Andrew B. Hamilton

Visiting Assistant Professor of German

Teaching this semester

GER 1101. Elementary German I, A

German 1101 is the first course in German language and culture and is open to all students without prerequisite. Facilitates an understanding of culture through language. Introduces German history and cultural topics. Three hours per week. Acquisition of four skills: speaking and understanding, reading, and writing. One hour of conversation and practice with teaching assistant. Integrated Language Media Center work.

GER 3393. Literary History of Destruction

Examines literary and artistic responses to the technological innovations and historical upheavals that characterized the twentieth century: science seemed to enable mass destruction and murder on an unprecedented scale, and two world wars, the Holocaust, and the threat of nuclear annihilation gave rise to a deep ambivalence about the power of technology in modern society and its reach into daily life. German-speaking Europe was a driving force behind these developments, and German and Austrian authors and artists articulated how technology changes the world, for better and for worse. Authors include, but are not limited to, Franz Kafka, Robert Musil, Stefan Zweig, Friedrich Dürrenmatt, Paul Celan, and Franz Fühmann. Considers film and visual art. Discussion and coursework in German.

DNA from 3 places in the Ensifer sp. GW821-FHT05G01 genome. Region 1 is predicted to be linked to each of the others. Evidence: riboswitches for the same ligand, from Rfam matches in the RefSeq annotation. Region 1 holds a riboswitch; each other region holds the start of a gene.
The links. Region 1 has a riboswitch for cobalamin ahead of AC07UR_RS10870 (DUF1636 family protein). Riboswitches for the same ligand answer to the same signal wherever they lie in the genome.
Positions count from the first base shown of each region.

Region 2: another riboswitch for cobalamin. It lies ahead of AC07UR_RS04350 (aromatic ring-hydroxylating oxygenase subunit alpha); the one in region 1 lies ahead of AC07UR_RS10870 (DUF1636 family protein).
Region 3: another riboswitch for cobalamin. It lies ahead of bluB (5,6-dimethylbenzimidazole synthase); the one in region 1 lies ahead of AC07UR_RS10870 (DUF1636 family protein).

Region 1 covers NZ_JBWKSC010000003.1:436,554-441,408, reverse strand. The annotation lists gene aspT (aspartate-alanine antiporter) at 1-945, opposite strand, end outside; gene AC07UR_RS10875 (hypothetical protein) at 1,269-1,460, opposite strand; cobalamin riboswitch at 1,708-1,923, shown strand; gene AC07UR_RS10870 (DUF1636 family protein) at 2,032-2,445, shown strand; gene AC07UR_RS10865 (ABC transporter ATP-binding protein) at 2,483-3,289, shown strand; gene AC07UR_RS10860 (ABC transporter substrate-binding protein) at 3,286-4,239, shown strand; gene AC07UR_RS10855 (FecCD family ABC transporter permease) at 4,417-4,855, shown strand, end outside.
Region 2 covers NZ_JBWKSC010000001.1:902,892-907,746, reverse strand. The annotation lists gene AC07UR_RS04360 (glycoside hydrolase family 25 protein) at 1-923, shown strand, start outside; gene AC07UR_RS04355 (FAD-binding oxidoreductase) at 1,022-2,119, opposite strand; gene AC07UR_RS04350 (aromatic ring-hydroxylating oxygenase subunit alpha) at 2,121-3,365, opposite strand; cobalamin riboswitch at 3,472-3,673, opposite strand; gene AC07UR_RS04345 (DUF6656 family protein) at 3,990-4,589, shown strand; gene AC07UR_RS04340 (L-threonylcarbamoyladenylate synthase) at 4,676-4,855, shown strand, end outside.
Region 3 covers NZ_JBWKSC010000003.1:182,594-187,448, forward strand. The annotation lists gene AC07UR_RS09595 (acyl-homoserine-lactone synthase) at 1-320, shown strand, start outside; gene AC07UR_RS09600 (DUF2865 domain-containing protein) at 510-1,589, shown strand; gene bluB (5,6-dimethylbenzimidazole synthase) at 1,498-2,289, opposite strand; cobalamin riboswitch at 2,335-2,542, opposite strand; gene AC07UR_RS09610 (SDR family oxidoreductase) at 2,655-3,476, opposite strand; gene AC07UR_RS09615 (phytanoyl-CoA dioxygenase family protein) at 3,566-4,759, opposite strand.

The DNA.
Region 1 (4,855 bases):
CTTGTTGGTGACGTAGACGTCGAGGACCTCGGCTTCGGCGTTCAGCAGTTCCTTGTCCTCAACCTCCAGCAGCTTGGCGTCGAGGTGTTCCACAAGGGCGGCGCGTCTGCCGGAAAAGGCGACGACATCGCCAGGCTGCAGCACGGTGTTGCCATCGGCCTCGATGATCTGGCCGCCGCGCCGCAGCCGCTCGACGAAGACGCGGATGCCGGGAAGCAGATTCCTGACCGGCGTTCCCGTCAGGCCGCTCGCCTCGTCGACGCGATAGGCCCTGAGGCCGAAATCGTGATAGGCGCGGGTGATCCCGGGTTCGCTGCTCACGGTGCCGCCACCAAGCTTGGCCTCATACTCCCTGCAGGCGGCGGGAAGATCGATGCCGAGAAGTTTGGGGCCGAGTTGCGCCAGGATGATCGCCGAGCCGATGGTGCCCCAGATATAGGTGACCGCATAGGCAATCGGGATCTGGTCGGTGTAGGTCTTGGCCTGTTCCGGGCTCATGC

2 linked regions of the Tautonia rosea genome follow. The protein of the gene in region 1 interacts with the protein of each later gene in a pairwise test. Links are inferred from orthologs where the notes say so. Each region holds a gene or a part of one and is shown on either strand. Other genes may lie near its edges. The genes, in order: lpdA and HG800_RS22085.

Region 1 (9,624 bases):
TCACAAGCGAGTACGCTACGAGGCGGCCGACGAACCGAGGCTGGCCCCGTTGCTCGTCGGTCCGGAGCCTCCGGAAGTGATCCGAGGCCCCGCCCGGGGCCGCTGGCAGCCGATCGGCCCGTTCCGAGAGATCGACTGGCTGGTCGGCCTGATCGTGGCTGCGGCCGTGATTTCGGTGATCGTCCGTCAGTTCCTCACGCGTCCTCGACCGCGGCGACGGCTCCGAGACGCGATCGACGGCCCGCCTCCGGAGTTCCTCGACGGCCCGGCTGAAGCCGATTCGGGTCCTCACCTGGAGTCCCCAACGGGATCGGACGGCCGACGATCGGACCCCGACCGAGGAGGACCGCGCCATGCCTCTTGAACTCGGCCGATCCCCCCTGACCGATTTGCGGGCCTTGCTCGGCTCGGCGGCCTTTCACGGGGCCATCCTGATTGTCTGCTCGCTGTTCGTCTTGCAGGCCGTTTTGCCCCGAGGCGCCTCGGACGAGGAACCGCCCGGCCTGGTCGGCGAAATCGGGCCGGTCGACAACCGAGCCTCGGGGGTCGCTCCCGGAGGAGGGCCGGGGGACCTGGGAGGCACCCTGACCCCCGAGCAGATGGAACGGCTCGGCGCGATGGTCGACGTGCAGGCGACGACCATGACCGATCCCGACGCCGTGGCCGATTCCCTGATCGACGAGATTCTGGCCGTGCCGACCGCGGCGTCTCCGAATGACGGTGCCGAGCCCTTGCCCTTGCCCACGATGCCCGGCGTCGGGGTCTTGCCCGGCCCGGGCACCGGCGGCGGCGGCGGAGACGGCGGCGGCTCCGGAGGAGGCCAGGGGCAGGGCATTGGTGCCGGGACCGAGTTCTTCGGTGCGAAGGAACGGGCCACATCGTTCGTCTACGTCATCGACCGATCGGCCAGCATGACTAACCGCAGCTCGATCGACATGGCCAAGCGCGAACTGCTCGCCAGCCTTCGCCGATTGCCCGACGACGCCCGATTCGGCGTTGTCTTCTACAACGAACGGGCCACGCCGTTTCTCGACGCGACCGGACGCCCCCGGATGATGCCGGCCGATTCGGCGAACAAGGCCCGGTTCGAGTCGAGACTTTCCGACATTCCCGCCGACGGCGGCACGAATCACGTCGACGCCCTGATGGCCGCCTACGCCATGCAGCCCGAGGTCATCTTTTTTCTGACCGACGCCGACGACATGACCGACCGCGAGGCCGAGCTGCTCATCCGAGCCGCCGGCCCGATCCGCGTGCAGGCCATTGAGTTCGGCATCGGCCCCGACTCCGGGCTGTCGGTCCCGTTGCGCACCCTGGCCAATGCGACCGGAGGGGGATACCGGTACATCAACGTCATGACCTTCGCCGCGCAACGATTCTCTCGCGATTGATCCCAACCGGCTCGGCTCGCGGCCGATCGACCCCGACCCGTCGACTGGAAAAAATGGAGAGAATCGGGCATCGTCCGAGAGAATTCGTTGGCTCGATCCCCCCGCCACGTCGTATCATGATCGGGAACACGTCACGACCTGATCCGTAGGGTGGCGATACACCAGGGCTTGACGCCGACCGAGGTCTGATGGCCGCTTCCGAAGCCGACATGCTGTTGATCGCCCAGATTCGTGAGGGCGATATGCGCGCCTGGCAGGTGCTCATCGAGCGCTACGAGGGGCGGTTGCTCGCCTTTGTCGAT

I study German books and the history of the ideas that have shaped them. The focus of my research is on literary realism in the nineteenth and twentieth century, theories of literary exchange and influence (between authors, between nations), as well as the relationship between literature and politics. But in fact everything for me comes down to the art of reading slowly enough to share in the beauty and power of literary thought.


  • M.A., Ph.D., Indiana University
  • B.A., University of Chicago

PDF Curriculum Vitae